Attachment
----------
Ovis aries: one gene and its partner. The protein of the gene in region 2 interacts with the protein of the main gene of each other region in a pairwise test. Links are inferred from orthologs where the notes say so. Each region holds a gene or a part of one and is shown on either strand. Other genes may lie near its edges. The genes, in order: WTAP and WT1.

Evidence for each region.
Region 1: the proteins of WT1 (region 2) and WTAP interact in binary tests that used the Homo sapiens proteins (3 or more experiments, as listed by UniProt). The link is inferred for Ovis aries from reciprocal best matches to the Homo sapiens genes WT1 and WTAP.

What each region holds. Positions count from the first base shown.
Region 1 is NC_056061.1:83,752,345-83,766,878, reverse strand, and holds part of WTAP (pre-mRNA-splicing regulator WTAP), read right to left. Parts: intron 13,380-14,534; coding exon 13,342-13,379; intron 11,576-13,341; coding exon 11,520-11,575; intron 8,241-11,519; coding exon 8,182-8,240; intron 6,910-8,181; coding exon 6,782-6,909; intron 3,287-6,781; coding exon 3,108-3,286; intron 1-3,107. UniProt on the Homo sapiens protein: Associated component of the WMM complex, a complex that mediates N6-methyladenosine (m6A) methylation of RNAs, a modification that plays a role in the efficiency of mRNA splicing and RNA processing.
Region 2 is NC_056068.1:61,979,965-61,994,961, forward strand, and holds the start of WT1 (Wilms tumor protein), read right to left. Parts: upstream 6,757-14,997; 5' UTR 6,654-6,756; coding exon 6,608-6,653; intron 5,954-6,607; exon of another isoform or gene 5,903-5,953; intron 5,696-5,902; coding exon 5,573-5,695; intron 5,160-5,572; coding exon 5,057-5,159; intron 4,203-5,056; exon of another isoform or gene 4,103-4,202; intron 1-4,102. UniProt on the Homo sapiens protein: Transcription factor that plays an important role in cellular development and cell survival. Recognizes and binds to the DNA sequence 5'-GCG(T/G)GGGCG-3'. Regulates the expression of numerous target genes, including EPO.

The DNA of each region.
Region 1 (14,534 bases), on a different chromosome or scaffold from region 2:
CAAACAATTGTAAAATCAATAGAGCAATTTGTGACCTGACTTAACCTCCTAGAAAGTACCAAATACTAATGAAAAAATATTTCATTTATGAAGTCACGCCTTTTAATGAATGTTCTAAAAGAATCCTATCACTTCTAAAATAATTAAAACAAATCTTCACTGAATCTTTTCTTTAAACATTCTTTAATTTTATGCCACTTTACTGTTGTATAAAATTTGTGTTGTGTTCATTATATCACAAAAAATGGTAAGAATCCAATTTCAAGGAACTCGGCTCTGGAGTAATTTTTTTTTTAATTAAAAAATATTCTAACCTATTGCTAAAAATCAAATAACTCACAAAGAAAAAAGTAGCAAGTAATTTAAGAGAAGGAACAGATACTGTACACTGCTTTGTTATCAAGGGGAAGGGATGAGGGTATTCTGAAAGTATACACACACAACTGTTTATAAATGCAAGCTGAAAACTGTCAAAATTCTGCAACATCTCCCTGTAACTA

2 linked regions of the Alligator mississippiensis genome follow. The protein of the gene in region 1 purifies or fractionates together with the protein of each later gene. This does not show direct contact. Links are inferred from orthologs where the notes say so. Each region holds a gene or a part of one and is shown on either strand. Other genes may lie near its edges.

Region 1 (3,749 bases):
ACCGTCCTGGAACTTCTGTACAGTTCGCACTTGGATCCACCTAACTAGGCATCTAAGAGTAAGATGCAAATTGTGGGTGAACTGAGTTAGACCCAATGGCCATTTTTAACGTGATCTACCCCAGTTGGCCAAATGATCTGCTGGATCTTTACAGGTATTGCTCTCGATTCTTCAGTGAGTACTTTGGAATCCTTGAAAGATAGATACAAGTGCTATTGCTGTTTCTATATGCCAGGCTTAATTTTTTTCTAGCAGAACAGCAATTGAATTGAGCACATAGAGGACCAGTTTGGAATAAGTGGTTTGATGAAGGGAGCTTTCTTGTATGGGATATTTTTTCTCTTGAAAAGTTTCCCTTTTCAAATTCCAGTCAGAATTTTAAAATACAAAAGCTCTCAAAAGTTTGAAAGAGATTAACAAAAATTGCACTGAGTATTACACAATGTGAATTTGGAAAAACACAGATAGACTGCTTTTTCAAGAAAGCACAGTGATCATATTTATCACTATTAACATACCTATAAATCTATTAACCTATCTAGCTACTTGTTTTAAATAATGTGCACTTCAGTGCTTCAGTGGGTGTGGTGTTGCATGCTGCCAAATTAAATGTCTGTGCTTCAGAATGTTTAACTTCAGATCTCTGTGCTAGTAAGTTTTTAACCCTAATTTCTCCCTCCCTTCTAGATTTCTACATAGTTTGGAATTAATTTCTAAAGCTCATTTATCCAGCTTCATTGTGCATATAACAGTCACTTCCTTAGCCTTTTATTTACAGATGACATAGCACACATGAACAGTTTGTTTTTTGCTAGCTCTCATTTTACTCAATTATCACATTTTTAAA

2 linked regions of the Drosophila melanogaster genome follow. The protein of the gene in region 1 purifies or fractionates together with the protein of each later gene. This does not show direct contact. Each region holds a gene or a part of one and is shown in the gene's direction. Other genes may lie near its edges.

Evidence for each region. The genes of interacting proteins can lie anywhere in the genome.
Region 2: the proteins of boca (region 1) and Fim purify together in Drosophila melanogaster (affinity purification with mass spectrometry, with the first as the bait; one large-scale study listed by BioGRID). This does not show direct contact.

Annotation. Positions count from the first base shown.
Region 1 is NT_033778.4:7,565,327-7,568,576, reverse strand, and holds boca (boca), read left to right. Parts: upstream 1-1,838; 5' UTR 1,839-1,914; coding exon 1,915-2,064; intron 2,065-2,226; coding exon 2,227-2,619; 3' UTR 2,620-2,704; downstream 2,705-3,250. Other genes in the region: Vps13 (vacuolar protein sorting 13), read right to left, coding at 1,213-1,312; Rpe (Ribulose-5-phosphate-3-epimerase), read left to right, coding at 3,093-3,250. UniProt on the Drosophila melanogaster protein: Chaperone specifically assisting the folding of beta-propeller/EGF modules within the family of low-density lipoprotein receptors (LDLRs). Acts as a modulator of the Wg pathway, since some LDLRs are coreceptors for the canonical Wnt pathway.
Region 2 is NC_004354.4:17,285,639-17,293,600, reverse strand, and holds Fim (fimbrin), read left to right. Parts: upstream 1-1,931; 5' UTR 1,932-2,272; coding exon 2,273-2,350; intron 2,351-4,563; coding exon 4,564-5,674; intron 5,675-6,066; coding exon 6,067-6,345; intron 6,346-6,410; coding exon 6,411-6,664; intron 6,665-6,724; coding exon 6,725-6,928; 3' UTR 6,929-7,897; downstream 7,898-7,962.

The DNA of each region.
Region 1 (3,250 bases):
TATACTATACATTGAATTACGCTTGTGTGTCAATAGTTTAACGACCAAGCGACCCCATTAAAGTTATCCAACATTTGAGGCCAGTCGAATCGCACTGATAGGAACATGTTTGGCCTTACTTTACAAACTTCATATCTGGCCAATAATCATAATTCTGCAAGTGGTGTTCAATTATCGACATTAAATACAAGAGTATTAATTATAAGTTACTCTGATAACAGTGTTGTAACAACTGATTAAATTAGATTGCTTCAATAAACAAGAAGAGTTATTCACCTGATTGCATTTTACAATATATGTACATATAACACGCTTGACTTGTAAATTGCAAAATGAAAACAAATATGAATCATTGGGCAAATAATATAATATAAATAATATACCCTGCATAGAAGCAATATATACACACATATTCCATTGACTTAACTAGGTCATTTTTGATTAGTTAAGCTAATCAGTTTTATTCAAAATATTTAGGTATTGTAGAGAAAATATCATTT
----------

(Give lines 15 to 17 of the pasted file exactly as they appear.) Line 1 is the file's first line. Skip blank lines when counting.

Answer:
Region 2: the proteins of boca (region 1) and Fim purify together in Drosophila melanogaster (affinity purification with mass spectrometry, with the first as the bait; one large-scale study listed by BioGRID). This does not show direct contact.

Annotation. Positions count from the first base shown.
Region 1 is NT_033778.4:7,565,327-7,568,576, reverse strand, and holds boca (boca), read left to right. Parts: upstream 1-1,838; 5' UTR 1,839-1,914; coding exon 1,915-2,064; intron 2,065-2,226; coding exon 2,227-2,619; 3' UTR 2,620-2,704; downstream 2,705-3,250. Other genes in the region: Vps13 (vacuolar protein sorting 13), read right to left, coding at 1,213-1,312; Rpe (Ribulose-5-phosphate-3-epimerase), read left to right, coding at 3,093-3,250. UniProt on the Drosophila melanogaster protein: Chaperone specifically assisting the folding of beta-propeller/EGF modules within the family of low-density lipoprotein receptors (LDLRs). Acts as a modulator of the Wg pathway, since some LDLRs are coreceptors for the canonical Wnt pathway.